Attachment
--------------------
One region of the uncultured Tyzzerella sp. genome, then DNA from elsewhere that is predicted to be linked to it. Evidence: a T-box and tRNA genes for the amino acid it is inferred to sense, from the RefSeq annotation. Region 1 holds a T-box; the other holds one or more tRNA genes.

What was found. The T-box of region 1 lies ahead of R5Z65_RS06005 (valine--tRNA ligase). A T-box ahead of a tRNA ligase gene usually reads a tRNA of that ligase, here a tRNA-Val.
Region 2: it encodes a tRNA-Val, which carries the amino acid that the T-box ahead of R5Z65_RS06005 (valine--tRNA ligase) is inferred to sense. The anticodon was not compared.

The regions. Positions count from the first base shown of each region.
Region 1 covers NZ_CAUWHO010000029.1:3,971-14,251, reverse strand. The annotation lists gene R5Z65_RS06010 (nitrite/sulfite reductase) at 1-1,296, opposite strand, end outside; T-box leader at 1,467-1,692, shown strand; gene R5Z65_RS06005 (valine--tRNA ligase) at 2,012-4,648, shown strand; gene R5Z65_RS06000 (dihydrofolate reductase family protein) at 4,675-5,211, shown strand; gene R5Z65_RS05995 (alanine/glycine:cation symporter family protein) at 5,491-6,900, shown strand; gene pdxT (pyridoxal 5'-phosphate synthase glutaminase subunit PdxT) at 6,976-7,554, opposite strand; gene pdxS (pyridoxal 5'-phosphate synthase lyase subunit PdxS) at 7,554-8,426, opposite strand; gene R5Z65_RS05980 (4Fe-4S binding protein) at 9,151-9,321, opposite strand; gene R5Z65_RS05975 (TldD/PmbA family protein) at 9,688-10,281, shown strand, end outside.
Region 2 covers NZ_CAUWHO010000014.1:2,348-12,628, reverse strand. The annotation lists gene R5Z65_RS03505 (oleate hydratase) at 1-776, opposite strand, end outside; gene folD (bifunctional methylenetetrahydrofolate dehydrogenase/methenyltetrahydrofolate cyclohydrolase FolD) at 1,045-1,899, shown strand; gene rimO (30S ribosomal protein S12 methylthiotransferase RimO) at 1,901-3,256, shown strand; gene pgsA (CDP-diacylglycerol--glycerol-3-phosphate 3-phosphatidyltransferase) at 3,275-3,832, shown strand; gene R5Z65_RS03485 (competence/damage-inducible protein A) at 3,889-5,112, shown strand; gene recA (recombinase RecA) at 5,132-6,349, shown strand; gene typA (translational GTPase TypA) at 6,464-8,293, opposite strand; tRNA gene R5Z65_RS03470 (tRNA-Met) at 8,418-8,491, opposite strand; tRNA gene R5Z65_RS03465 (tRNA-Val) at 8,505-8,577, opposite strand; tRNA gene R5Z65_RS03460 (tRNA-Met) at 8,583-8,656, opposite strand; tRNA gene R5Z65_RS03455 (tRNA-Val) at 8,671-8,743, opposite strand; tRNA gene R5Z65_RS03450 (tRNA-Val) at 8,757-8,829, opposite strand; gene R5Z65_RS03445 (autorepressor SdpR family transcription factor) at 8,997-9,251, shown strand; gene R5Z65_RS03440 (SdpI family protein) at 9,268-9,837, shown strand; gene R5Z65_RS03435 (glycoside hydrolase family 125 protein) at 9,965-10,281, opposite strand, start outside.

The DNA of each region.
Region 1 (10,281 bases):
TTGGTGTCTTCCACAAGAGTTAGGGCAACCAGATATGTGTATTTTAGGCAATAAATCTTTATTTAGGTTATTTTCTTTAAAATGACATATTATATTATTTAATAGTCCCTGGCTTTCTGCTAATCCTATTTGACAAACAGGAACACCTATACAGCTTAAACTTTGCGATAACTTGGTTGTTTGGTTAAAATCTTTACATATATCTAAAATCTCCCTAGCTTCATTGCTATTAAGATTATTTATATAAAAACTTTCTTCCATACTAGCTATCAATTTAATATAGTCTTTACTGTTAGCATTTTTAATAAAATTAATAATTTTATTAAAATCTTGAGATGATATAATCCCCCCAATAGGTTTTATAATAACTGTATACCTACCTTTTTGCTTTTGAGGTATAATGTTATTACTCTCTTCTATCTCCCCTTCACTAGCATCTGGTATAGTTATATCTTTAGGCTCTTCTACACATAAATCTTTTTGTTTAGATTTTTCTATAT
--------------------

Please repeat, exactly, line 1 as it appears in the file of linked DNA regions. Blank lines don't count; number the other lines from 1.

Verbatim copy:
One region of the uncultured Tyzzerella sp. genome, then DNA from elsewhere that is predicted to be linked to it. Evidence: a T-box and tRNA genes for the amino acid it is inferred to sense, from the RefSeq annotation. Region 1 holds a T-box; the other holds one or more tRNA genes.